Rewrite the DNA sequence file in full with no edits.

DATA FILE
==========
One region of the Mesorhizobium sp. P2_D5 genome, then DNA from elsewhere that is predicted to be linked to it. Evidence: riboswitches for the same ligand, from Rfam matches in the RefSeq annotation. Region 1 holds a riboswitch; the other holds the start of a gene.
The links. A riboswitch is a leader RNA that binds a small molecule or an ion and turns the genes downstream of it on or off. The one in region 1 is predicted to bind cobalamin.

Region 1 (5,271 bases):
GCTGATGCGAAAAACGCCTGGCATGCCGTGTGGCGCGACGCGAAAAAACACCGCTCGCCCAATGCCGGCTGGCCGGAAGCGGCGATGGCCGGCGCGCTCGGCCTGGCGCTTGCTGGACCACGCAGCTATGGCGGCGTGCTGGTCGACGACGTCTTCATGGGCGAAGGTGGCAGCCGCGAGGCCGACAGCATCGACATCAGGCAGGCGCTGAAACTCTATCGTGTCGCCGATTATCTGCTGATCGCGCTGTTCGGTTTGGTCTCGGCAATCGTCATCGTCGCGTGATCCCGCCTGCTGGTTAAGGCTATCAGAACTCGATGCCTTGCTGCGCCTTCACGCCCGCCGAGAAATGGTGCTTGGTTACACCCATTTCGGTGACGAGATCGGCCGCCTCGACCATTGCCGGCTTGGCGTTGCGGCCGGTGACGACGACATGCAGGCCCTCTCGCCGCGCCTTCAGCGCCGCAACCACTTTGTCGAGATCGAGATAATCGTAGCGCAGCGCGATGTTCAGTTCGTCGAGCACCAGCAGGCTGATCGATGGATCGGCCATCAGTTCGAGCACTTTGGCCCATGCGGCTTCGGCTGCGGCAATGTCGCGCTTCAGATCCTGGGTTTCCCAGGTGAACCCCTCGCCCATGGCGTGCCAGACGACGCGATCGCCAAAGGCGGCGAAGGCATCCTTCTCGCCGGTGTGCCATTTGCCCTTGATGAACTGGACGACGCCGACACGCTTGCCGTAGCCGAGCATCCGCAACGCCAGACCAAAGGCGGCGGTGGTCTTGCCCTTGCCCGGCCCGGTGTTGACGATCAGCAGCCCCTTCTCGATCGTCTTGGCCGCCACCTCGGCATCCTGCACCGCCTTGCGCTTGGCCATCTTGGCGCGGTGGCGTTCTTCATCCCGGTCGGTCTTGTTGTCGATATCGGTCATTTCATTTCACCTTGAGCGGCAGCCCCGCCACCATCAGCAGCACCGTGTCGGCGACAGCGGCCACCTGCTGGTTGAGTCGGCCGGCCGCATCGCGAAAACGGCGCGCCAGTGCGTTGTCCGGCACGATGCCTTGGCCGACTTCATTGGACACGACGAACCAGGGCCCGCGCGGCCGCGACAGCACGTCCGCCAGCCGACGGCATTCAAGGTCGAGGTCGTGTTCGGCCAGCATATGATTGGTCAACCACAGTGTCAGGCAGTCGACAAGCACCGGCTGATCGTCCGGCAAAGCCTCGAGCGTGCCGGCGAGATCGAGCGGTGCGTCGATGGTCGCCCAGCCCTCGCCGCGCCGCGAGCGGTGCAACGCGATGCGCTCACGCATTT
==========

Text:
One region of the Mesorhizobium sp. P2_D5 genome, then DNA from elsewhere that is predicted to be linked to it. Evidence: riboswitches for the same ligand, from Rfam matches in the RefSeq annotation. Region 1 holds a riboswitch; the other holds the start of a gene.
The links. A riboswitch is a leader RNA that binds a small molecule or an ion and turns the genes downstream of it on or off. The one in region 1 is predicted to bind cobalamin.

Region 1 (5,271 bases):
GCTGATGCGAAAAACGCCTGGCATGCCGTGTGGCGCGACGCGAAAAAACACCGCTCGCCCAATGCCGGCTGGCCGGAAGCGGCGATGGCCGGCGCGCTCGGCCTGGCGCTTGCTGGACCACGCAGCTATGGCGGCGTGCTGGTCGACGACGTCTTCATGGGCGAAGGTGGCAGCCGCGAGGCCGACAGCATCGACATCAGGCAGGCGCTGAAACTCTATCGTGTCGCCGATTATCTGCTGATCGCGCTGTTCGGTTTGGTCTCGGCAATCGTCATCGTCGCGTGATCCCGCCTGCTGGTTAAGGCTATCAGAACTCGATGCCTTGCTGCGCCTTCACGCCCGCCGAGAAATGGTGCTTGGTTACACCCATTTCGGTGACGAGATCGGCCGCCTCGACCATTGCCGGCTTGGCGTTGCGGCCGGTGACGACGACATGCAGGCCCTCTCGCCGCGCCTTCAGCGCCGCAACCACTTTGTCGAGATCGAGATAATCGTAGCGCAGCGCGATGTTCAGTTCGTCGAGCACCAGCAGGCTGATCGATGGATCGGCCATCAGTTCGAGCACTTTGGCCCATGCGGCTTCGGCTGCGGCAATGTCGCGCTTCAGATCCTGGGTTTCCCAGGTGAACCCCTCGCCCATGGCGTGCCAGACGACGCGATCGCCAAAGGCGGCGAAGGCATCCTTCTCGCCGGTGTGCCATTTGCCCTTGATGAACTGGACGACGCCGACACGCTTGCCGTAGCCGAGCATCCGCAACGCCAGACCAAAGGCGGCGGTGGTCTTGCCCTTGCCCGGCCCGGTGTTGACGATCAGCAGCCCCTTCTCGATCGTCTTGGCCGCCACCTCGGCATCCTGCACCGCCTTGCGCTTGGCCATCTTGGCGCGGTGGCGTTCTTCATCCCGGTCGGTCTTGTTGTCGATATCGGTCATTTCATTTCACCTTGAGCGGCAGCCCCGCCACCATCAGCAGCACCGTGTCGGCGACAGCGGCCACCTGCTGGTTGAGTCGGCCGGCCGCATCGCGAAAACGGCGCGCCAGTGCGTTGTCCGGCACGATGCCTTGGCCGACTTCATTGGACACGACGAACCAGGGCCCGCGCGGCCGCGACAGCACGTCCGCCAGCCGACGGCATTCAAGGTCGAGGTCGTGTTCGGCCAGCATATGATTGGTCAACCACAGTGTCAGGCAGTCGACAAGCACCGGCTGATCGTCCGGCAAAGCCTCGAGCGTGCCGGCGAGATCGAGCGGTGCGTCGATGGTCGCCCAGCCCTCGCCGCGCCGCGAGCGGTGCAACGCGATGCGCTCACGCATTT